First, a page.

At Work & Theology 101

The Four-Chapter Gospel: A Story of Significance

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“It is not just a wonderful plan for ‘my life’ but a wonderful plan for the world; it is about the coming of God’s kingdom to renew all things.”

-Tim Keller 

There is a powerful scene at the end of the Lord of the Rings  that was not in the movie. After the ring is destroyed at Mount Doom and the eagles rescue Sam and Frodo, Sam wakes up from his sleep surprised he is alive and surprised to see Gandalf standing at the foot of his bed.

He gasps, “Gandalf! I thought you were dead! But then I thought I was dead myself. Is everything sad going to come untrue?”

We believe the answer to Sam’s question can be found in the historical redemptive narrative told by the Bible. We call it the Four-Chapter Gospel: Creation, Fall, Redemption, Restoration. It’s the ultimate story of significance.

For over 1800 years this grand biblical narrative was taught by the church, but in the last two centuries the evangelical church has truncated the Four-Chapter Gospel to only two chapters: Fall and Redemption.

This Two-Chapter Gospel often leads Christians today to see their salvation only as a bus ticket to heaven. They believe that what they do while they wait for the bus doesn’t really matter. Nothing could be farther from the truth.

While the Two-Chapter gospel is most certainly true, it also is limited. It leaves out God’s original good creation (characterized by shalomuniversal flourishing, wholeness and delight), and God’s future restoration of his entire creation (also characterized by shalom). It is an incomplete story with a number of problems:

  • The Two-Chapter Gospel does not tell us why we were created.
  • The Two-Chapter Gospel does tell us about our true destiny.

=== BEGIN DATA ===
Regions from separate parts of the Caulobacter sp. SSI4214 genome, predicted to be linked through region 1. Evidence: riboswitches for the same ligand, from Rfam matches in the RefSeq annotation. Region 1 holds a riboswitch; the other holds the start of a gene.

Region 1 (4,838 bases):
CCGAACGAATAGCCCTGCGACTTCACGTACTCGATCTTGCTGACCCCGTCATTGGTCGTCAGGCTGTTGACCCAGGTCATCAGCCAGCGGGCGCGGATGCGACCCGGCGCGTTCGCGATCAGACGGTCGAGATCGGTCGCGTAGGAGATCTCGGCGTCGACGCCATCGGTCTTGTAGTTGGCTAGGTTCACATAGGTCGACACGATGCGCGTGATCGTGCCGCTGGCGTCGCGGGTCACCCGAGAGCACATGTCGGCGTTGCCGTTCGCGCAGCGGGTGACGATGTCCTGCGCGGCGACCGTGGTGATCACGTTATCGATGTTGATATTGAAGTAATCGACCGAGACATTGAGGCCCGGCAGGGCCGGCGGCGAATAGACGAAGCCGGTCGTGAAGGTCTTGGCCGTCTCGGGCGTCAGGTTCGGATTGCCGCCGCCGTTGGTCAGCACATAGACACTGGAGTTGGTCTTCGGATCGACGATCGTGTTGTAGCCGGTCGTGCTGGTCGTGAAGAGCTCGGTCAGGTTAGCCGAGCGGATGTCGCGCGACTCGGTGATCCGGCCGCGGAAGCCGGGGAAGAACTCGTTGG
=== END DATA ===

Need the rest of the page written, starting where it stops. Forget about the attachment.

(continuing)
• The Two-Chapter Gospel tends to over emphasize the individualistic aspects of salvation. Salvation becomes all about us.
  • The Two-Chapter Gospel tends to lead to an escapist view of redemption.
  • The Two-Chapter Gospel becomes just a gospel of sin management.

The Bible begins with the creation of all things and ends with the renewal of all things, and in between it offers an interpretation of the meaning of all history.

We need to rediscover the lost two chapters to find out why we were created and understand out future destiny. The Four-Chapter Gospel is the framework for the significance of our life and work.

Only in this larger framework can we truly understand why our work is important to God and how he has called us to Stewardship. This biblical narrative makes a comprehensive claim on all humanity.

As Christians, we are called to live a life so transformed by this Four-Chapter Gospel that others glimpse in it the possibility of their own transformation – and the world’s.

Sam’s question, “Is everything sad going to come untrue?” recognizes that the world is not the way it was supposed to be. It is a place that is filled with much sadness, cursed by sin.

In the final restoration of shalom, those sad things will be made untrue. The curse will be rolled back. The world will be forever changed. As we read in Revelation 21:1-5:

Then I saw “a new heaven and a new earth,” for the first heaven and the first earth had passed away, and there was no longer any sea. I saw the Holy City, the new Jerusalem, coming down out of heaven from God, prepared as a bride beautifully dressed for her husband. And I heard a loud voice from the throne saying, “Look! God’s dwelling place is now among the people, and he will dwell with them. They will be his people, and God himself will be with them and be their God. ‘He will wipe every tear from their eyes. There will be no more death’ or mourning or crying or pain, for the old order of things has passed away.” He who was seated on the throne said, “I am making everything new!

What do you think? How does the Four-Chapter Gospel inform your view of your own work and significance? Leave your comments here

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  • Dan Burke